The first of the horror films producer Val Lewton made for RKO Pictures redefined the genre by leaving its most frightening terrors to its audience’s imagination. Simone Simon stars as a Serbian émigré in Manhattan who believes that, because of an ancient curse, any physical intimacy with the man she loves (Kent Smith) will turn her into a feline predator. Lewton, a consummate producer-auteur who oversaw every aspect of his projects, found an ideal director in Jacques Tourneur, a chiaroscuro stylist adept at keeping viewers off-kilter with startling compositions and psychological innuendo. Together, they eschewed the canned effects of earlier monster movies in favor of shocking with subtle shadows and creative audio cues. One of the studio’s most successful movies of the 1940s, Cat People raised the creature feature to new heights of sophistication and mystery.
“This little miracle is still taken for granted. This is a mistake. Its insouciant sexuality is still titanic. Its frankness is as scary as it is vital and engrossing. It’s the first American horror movie about ordinary people giving into temptation with complete awareness and agency.” – Brooklyn
“…holds a place in film history as a landmark of the power of suggestion: the idea that you could make a good horror film on the cheap by simply not showing what everyone is supposed to be frightened of.”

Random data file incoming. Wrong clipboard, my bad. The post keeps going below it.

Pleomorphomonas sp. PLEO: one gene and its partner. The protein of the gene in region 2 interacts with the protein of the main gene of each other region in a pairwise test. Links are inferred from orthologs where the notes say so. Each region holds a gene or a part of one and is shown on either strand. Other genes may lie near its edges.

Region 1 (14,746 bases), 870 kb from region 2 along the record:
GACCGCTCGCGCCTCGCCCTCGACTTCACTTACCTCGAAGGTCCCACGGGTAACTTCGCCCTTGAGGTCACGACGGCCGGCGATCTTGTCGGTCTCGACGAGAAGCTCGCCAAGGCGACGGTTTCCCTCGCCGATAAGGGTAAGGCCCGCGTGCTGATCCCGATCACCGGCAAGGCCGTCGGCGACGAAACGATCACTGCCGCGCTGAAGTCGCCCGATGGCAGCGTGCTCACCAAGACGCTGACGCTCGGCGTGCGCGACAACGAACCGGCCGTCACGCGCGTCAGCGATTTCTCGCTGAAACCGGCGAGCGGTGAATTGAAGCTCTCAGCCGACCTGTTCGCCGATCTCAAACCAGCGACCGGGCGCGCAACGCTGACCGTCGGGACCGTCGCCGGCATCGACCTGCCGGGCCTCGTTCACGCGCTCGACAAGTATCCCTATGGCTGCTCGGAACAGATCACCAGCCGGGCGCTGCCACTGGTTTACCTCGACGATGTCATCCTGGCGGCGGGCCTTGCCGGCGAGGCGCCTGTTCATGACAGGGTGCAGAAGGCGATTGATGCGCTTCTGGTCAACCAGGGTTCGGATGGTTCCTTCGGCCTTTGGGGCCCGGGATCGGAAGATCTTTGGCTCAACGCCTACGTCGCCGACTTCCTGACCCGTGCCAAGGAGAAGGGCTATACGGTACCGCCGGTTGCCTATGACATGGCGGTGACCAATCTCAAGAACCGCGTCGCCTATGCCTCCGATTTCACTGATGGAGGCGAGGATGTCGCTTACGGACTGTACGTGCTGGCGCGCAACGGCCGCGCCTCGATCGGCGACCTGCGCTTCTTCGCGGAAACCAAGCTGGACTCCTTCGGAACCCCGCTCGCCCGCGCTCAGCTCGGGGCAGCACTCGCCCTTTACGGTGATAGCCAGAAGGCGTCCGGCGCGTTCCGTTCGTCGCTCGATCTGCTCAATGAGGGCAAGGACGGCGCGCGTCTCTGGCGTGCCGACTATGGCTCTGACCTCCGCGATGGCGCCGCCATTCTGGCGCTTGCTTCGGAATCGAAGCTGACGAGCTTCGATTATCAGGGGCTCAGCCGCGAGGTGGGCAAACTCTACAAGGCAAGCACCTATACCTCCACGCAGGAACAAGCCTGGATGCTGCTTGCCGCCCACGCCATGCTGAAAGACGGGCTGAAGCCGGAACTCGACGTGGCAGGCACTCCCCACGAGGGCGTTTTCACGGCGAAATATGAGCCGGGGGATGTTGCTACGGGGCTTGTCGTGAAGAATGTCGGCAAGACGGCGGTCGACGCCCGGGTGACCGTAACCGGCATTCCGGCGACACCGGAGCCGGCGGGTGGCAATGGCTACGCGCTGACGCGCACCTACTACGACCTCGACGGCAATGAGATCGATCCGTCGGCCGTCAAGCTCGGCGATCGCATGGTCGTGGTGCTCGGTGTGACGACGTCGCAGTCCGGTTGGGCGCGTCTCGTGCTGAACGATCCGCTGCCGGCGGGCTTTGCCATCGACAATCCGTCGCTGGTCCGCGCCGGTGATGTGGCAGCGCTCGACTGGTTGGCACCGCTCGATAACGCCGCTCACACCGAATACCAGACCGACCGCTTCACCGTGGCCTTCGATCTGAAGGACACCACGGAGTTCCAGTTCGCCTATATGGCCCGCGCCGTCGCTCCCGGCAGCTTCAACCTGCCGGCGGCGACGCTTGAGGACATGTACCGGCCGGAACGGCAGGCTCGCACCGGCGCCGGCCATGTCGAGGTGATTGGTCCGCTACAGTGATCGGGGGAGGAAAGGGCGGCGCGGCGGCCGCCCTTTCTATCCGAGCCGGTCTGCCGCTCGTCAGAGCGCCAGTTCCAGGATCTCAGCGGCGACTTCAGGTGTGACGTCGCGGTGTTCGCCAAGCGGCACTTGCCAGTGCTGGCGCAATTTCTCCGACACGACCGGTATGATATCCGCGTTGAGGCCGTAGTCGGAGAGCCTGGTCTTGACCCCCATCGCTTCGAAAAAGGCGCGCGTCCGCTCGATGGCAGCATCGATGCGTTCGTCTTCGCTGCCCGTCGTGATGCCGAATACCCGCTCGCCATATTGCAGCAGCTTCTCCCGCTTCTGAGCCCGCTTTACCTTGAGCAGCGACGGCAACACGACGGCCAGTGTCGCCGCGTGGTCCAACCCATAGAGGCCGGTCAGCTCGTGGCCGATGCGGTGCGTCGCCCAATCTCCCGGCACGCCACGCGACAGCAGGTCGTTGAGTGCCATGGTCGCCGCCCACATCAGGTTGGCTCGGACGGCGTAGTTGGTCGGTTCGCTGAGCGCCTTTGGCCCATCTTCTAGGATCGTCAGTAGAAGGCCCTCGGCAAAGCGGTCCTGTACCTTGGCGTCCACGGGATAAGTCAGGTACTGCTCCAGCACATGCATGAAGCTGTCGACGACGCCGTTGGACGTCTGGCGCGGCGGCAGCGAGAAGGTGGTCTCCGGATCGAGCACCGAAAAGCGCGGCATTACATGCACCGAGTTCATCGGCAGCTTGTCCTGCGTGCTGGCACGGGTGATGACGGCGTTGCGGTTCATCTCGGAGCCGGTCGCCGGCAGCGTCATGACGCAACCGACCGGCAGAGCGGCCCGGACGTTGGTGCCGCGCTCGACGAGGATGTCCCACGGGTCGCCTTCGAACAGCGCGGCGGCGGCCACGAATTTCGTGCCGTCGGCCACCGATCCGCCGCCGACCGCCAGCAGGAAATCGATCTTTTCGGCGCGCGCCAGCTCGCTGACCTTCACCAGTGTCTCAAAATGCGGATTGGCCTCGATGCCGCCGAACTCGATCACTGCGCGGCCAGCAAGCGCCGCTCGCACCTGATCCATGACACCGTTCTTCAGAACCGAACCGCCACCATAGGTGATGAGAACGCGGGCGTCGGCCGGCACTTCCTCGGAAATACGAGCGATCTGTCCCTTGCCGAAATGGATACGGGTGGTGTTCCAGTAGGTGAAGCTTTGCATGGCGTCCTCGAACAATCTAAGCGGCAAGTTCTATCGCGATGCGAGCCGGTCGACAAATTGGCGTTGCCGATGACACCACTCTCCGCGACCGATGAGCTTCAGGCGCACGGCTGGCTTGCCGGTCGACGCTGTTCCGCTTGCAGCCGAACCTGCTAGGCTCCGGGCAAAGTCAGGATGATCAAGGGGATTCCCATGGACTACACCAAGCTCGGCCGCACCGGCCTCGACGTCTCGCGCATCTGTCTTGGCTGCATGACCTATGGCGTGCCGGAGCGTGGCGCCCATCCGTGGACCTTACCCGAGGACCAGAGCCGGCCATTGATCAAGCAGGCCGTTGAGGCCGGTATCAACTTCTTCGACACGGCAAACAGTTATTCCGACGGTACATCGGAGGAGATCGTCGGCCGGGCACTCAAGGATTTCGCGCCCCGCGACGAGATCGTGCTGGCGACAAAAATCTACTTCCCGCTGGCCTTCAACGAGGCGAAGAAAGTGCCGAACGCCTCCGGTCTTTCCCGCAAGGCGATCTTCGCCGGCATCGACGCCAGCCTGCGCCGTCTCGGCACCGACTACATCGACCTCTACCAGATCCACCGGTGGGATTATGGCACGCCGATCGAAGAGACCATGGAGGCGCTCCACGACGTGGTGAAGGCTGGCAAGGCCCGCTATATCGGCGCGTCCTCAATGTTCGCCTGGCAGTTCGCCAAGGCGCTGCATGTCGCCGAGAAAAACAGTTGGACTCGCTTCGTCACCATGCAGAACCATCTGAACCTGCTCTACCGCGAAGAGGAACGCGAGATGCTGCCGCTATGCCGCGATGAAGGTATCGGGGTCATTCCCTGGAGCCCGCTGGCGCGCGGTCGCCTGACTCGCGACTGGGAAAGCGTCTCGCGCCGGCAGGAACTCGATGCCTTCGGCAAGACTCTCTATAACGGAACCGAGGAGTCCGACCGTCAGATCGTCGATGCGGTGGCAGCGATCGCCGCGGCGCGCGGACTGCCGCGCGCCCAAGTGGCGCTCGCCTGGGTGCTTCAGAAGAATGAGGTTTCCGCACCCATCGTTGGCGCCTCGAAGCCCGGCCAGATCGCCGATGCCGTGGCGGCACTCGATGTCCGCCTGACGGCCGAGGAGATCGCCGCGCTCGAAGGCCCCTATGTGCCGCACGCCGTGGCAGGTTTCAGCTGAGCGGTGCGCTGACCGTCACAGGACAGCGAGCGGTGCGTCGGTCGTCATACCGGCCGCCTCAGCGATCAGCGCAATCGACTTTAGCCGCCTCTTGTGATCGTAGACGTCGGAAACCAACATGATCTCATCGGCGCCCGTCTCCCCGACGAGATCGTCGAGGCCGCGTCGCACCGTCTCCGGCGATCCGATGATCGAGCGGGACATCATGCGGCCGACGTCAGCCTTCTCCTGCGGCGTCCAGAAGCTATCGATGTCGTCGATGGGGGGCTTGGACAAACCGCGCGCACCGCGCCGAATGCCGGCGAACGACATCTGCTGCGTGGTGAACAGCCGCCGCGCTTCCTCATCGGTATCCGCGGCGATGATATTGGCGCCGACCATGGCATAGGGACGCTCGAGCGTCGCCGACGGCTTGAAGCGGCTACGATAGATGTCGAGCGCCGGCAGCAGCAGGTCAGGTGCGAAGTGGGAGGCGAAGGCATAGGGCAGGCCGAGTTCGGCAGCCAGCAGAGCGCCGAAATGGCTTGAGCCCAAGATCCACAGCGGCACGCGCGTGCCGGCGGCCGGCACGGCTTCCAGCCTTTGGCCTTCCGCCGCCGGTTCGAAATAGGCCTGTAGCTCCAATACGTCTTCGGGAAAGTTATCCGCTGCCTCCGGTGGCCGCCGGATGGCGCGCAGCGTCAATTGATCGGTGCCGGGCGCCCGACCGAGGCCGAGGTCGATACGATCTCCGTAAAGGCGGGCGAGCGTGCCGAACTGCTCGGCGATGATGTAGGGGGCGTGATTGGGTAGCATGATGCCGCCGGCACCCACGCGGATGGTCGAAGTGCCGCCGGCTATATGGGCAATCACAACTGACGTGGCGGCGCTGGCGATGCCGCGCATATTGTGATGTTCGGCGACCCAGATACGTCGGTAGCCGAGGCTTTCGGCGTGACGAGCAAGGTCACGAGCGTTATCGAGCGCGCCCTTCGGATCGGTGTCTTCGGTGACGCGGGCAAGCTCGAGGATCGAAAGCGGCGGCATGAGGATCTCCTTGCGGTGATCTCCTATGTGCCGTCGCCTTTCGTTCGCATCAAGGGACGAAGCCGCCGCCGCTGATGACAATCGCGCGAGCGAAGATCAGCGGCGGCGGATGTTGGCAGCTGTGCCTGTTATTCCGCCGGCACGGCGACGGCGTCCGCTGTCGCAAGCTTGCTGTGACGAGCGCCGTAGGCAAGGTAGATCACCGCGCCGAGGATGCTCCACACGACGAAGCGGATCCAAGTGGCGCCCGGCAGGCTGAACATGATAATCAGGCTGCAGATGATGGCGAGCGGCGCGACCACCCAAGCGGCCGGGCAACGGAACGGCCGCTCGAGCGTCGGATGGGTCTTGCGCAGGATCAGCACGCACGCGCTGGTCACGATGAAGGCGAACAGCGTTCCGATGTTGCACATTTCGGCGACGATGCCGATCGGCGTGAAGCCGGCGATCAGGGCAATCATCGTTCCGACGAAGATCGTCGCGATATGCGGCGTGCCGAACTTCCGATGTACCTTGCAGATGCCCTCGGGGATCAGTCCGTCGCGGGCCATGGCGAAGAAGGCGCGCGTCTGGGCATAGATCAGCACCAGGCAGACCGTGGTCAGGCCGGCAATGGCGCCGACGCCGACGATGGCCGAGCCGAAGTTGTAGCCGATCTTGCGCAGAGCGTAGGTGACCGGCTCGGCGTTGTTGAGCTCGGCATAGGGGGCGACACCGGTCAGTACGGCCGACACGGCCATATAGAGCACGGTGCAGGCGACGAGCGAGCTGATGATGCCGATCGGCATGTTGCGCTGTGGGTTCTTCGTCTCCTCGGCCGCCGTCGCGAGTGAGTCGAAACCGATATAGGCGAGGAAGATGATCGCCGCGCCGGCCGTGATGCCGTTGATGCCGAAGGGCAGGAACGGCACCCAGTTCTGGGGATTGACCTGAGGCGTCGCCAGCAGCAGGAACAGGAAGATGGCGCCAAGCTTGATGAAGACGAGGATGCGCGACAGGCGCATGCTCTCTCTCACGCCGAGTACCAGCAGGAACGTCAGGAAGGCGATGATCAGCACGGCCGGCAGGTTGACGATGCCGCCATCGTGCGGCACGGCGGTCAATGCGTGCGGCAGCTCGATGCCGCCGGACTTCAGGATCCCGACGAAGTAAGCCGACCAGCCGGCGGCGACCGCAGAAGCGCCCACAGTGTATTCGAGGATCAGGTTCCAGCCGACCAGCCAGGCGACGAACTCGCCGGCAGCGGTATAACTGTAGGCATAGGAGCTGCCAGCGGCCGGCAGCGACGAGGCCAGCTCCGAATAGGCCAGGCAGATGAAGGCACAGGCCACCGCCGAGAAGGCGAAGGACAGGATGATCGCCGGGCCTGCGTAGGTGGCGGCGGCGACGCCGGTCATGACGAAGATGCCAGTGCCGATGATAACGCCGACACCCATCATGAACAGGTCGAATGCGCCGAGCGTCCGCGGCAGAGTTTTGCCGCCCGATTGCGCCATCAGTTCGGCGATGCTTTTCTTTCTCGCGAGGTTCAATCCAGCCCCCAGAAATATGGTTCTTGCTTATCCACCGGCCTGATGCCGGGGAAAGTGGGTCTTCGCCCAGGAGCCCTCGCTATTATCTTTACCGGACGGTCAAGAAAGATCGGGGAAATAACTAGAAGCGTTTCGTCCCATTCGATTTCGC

“It resounds as one of the great films about sexual repression… Rather than assuming the role of a femme fatale, Irena becomes a victim of society. Her husband’s journey is to overcome his “mistake” in trusting in someone outside of his pack, and Irena’s mistake was to trust him. The horror of the film comes as much from the idea that there is no happy solution to their marital problem as it does from the idea of a humanistic black panther roaming the streets.” – Justine Smith, Vague Visages
“Rewatching the still-shocking psychosexual masterpiece Cat People, one cannot help but be mesmerized by the brilliance with which Tourneur works within the magnificent limitations of Lewton’s RKO unit, and the tragic empathy and sophistication he imbues in this yarn about a Serbian émigré (Simone Simon) whose talons come out when she gets hot and bothered. Tourneur made many great films, but Cat People alone cements his standing.” – Film Comment
- 10/13 | 6:00PM